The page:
Weightlifting is one of the oldest and most popular sports and physical conditioning routines known to man. It is a test of pure strength, determination, and desire to attain almost superhuman physical form and abilities. As a competitive sport, weightlifting can be traced back to the routines performed by professional “strong men” of the early 19th century. However, ancient records from the Chou Dynasty which ruled China from 1050 B.C. to 256 B.C. indicated that weightlifting was already practiced during that time. During that time, military recruits were also required to pass tests of strength before being alowed to join the army.
In ancient Egypt, heavy bags of sand were lifted with one hand as a form of training. While there are no records of weightlifting competitions in Egypt, it is very likely that such contests took place. Although weightlifting was not included in the ancient Olympics, it seems to have been a popular sport in Athens and other Greek city-states. Many stories of weightlifting feats, most of them probably exaggerated, have survived from ancient Greece.
Today, the world’s strongest men and women regularly lift more than three times their body weight. They need to combine power, speed, technique, concentration, and timing. One and two-arm lifting contests formed part of the athletics program at the first modern Olympic Games in Athens that was held in 1896. Weightlifting was introduced as an individual sport in 1924 during the Paris Games, afterwhich, it was already featured as part of the Olympics. The first women’s event in weightlifting was held at Sydney 2000.
In the early 20th century, America was the dominant power in the sport, producing both the World and Olympic Champions from 1930 through to the 1950’s. In fact, in 1958, there were over 10,000 spectators that came to the Madison Square Garden to watch the World Championships. By 1960, more countries have joined and assumed dominating positions in the sport of Olympic Weightlifting. Currently, China is the world leader in the sport, with other powerhouses such as Bulgaria and Russia constantly producing top athletes.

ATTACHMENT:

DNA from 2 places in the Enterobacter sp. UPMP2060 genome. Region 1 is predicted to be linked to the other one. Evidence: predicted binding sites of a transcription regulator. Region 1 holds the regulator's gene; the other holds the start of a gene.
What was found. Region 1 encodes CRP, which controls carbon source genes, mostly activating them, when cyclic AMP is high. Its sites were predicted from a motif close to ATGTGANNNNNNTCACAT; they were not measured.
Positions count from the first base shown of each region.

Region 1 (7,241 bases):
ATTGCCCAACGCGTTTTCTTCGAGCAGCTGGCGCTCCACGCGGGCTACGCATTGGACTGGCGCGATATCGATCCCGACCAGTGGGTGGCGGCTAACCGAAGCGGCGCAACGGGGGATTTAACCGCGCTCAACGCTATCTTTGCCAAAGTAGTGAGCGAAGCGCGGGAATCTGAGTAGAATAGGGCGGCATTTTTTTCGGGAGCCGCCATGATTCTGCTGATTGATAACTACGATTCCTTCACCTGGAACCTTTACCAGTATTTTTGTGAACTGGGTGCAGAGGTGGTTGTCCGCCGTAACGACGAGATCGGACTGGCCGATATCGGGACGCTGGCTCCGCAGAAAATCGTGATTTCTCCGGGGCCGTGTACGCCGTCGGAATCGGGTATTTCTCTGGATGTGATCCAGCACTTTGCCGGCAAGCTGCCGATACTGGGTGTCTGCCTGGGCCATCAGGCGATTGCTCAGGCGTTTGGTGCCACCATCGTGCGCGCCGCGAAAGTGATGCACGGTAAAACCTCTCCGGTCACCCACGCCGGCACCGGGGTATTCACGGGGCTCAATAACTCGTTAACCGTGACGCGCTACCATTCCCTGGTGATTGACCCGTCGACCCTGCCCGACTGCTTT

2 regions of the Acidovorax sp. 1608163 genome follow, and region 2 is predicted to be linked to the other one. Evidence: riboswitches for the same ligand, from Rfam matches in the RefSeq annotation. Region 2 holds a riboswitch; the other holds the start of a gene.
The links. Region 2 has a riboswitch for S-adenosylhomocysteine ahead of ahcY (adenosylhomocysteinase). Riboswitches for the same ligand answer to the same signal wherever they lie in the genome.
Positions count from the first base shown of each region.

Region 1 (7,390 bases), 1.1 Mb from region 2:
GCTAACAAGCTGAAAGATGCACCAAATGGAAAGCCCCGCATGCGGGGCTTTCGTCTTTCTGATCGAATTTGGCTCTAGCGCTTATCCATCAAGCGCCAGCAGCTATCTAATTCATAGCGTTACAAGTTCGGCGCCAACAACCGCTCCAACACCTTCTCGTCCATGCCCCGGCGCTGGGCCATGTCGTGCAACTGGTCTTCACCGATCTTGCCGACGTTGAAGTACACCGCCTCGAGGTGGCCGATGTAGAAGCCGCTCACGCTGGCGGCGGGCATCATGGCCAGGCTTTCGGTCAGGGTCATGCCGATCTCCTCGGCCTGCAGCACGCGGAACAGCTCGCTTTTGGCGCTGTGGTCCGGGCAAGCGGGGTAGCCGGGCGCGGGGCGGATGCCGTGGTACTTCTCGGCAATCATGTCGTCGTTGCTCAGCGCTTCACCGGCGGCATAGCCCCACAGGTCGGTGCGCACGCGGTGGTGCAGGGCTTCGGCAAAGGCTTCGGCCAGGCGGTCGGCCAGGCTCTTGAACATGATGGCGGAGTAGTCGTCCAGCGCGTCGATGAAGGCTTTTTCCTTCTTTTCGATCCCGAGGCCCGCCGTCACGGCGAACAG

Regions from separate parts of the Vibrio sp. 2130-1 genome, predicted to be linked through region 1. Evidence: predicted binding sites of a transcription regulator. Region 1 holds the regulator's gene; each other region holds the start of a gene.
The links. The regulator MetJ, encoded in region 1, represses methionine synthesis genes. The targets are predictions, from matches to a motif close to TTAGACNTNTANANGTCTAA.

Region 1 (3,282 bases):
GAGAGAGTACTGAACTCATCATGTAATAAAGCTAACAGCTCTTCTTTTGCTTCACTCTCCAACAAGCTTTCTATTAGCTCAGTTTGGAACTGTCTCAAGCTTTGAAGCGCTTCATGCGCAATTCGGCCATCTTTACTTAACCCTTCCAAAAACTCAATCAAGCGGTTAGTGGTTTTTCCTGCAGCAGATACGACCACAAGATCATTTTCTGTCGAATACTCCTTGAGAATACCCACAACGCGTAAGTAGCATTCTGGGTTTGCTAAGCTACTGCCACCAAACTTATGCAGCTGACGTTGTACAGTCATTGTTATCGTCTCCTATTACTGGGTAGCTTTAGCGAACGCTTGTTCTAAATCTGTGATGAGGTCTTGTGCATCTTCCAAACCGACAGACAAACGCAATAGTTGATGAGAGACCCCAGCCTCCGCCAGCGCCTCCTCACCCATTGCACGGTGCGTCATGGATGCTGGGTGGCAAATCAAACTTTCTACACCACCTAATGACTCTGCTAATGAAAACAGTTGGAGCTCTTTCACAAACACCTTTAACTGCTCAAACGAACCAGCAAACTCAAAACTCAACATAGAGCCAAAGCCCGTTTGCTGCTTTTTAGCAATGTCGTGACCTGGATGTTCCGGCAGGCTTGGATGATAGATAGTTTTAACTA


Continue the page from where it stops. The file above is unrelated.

However, weightlifting is not for competition purposes only. It is also used as a means to supplement a weight loss program. Research has shown that weightlifting can boost a man’s metabolism. For a lot of people trying to speed up their metabolism, the first thing they think is to engage in an aerobic or cardio-exercise program. However, by merely focusing on cardiovascular activities, many actually miss miss another piece of the fitness puzzle. Few people realize that when it comes to speeding up metabolism, good old-fashioned weight lifting is one of the effective methods, if not the best way to boost metabolism.
A number of studies have shown that athletes exhibit higher RMR (Resting Metabolic Rate) than non-athletes. RMR is the number of calories we burn to maintain our vital body processes in a resting state. It is usually determined by measuring a body’s oxygen utilization (which is closely tied to calorie burning) while one is lying down or sitting quietly in the early morning before breakfast or after a full night’s sleep. RMR typically accounts for about 65 to 75 percent of the total daily calorie expenditure.
Moreover, it appears likely that the combination of high exercise energy expenditure and high energy intake in these athletes can temporarily, but not permanently, elevate their RMR when measured the next morning after exercise. However, there is little evidence that the amount of physical activity performed by recreational exercisers for the purpose of weight control and health promotion will produce any increase in RMR, with the possible exception of exercise done by older individuals.
Some fitness enthusiasts have promoted the idea that because regular weight lifting can increase skeletal muscle mass, such exercise will dramatically increase RMR. However, it is estimated that each pound of muscle burns about five-10 calories per day while at rest, so you would have to bulk up quite a bit to increase your RMR. Most people who lift weights for health rather than for body building will not increase their muscle mass enough to have a major effect on RMR.
When a man or a woman lifts weights, he or she is not actually building muscle, they are breaking it down. The physical exertion involved in weightlifting causes the metabolism to speed up. After the muscle is broken down, the body compensates by building more muscle to try and keep the muscle from breaking down again. It takes a large amount of energy from calories to rebuild new and bigger muscles. So lifting weights burns calories and speeds up metabolism not only during the weight lifting workout but also while the body builds bigger and stronger muscles.
A weight lifting routine must be done correctly and at regular intervals if one is to get the maximum effect. Going to the gym once a week will not bring the kind of results talked about. It will take some time and dedication to build new muscle mass but the end result will be worth it with a better body and a speed up in metabolism.
So those who have problems with extra pounds like the overweight and obese, you might want to start lifting some iron… this might be the one miracle that you’ve been waiting for!.